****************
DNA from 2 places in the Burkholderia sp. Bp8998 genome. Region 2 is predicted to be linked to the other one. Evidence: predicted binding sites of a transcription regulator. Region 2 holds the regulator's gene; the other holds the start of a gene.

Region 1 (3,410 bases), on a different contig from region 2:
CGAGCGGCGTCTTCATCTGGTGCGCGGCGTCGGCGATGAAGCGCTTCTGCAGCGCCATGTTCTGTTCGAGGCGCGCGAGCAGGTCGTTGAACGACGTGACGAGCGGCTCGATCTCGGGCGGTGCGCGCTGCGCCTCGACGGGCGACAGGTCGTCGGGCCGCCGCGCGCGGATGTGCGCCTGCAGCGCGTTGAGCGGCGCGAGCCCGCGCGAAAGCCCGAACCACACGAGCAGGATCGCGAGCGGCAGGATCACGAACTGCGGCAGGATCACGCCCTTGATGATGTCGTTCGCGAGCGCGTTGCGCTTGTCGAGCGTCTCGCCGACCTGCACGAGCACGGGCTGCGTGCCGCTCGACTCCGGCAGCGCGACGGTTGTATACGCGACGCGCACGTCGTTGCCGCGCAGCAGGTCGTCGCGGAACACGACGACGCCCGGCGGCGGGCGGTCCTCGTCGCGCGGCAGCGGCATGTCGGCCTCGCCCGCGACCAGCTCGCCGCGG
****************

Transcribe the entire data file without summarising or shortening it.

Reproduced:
DNA from 2 places in the Burkholderia sp. Bp8998 genome. Region 2 is predicted to be linked to the other one. Evidence: predicted binding sites of a transcription regulator. Region 2 holds the regulator's gene; the other holds the start of a gene.

Region 1 (3,410 bases), on a different contig from region 2:
CGAGCGGCGTCTTCATCTGGTGCGCGGCGTCGGCGATGAAGCGCTTCTGCAGCGCCATGTTCTGTTCGAGGCGCGCGAGCAGGTCGTTGAACGACGTGACGAGCGGCTCGATCTCGGGCGGTGCGCGCTGCGCCTCGACGGGCGACAGGTCGTCGGGCCGCCGCGCGCGGATGTGCGCCTGCAGCGCGTTGAGCGGCGCGAGCCCGCGCGAAAGCCCGAACCACACGAGCAGGATCGCGAGCGGCAGGATCACGAACTGCGGCAGGATCACGCCCTTGATGATGTCGTTCGCGAGCGCGTTGCGCTTGTCGAGCGTCTCGCCGACCTGCACGAGCACGGGCTGCGTGCCGCTCGACTCCGGCAGCGCGACGGTTGTATACGCGACGCGCACGTCGTTGCCGCGCAGCAGGTCGTCGCGGAACACGACGACGCCCGGCGGCGGGCGGTCCTCGTCGCGCGGCAGCGGCATGTCGGCCTCGCCCGCGACCAGCTCGCCGCGG